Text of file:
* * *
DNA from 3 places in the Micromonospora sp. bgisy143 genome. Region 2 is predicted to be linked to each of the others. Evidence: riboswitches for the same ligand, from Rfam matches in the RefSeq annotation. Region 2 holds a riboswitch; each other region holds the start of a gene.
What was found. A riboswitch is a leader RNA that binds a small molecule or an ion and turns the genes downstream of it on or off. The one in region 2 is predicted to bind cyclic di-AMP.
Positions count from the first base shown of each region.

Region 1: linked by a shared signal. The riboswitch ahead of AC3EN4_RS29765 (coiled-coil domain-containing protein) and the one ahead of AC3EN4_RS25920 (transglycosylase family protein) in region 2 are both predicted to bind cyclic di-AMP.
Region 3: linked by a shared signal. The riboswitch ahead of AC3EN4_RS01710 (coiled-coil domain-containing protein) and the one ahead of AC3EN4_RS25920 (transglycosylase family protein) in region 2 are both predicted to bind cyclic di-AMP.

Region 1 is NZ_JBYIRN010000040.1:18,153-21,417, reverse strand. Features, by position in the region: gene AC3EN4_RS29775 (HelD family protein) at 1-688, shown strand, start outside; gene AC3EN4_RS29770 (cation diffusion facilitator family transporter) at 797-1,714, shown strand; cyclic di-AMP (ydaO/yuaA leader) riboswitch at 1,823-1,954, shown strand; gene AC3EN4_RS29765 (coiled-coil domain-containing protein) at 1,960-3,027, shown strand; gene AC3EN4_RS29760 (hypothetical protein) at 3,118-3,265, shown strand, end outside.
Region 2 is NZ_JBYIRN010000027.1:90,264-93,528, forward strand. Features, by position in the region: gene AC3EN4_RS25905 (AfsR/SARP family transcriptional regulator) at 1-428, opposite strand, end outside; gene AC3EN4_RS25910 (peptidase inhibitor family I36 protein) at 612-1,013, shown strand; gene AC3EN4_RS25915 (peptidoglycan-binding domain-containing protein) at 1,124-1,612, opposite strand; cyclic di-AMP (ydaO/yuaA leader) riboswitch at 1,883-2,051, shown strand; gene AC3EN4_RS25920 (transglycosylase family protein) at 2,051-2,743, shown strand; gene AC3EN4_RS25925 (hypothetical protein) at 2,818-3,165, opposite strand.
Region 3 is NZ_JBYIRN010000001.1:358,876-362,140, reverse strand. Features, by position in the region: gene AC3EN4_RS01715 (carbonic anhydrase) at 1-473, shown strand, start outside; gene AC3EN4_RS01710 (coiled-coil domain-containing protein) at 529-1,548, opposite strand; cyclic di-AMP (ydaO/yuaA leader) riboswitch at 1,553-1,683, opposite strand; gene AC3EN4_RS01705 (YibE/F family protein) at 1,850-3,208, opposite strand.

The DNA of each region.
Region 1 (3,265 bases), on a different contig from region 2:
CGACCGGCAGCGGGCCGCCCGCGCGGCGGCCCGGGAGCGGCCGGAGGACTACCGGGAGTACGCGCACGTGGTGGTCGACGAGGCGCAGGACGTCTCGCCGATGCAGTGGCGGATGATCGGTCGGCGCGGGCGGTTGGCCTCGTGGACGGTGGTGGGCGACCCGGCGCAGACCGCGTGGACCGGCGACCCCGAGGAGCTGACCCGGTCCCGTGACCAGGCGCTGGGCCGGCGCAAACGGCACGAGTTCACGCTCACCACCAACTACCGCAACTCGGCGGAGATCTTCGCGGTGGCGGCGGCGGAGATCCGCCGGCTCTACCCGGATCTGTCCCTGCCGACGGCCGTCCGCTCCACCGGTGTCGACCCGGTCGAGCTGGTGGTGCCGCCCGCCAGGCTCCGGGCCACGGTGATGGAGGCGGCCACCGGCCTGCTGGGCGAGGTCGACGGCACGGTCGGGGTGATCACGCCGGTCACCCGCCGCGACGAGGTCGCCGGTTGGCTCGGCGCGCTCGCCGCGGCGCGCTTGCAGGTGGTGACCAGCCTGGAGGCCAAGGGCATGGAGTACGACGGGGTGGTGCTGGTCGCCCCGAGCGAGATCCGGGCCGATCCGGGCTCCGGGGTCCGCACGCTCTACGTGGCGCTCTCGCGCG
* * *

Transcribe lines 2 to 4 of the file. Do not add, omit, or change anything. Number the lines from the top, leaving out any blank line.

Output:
What was found. A riboswitch is a leader RNA that binds a small molecule or an ion and turns the genes downstream of it on or off. The one in region 2 is predicted to bind cyclic di-AMP.
Positions count from the first base shown of each region.

Region 1: linked by a shared signal. The riboswitch ahead of AC3EN4_RS29765 (coiled-coil domain-containing protein) and the one ahead of AC3EN4_RS25920 (transglycosylase family protein) in region 2 are both predicted to bind cyclic di-AMP.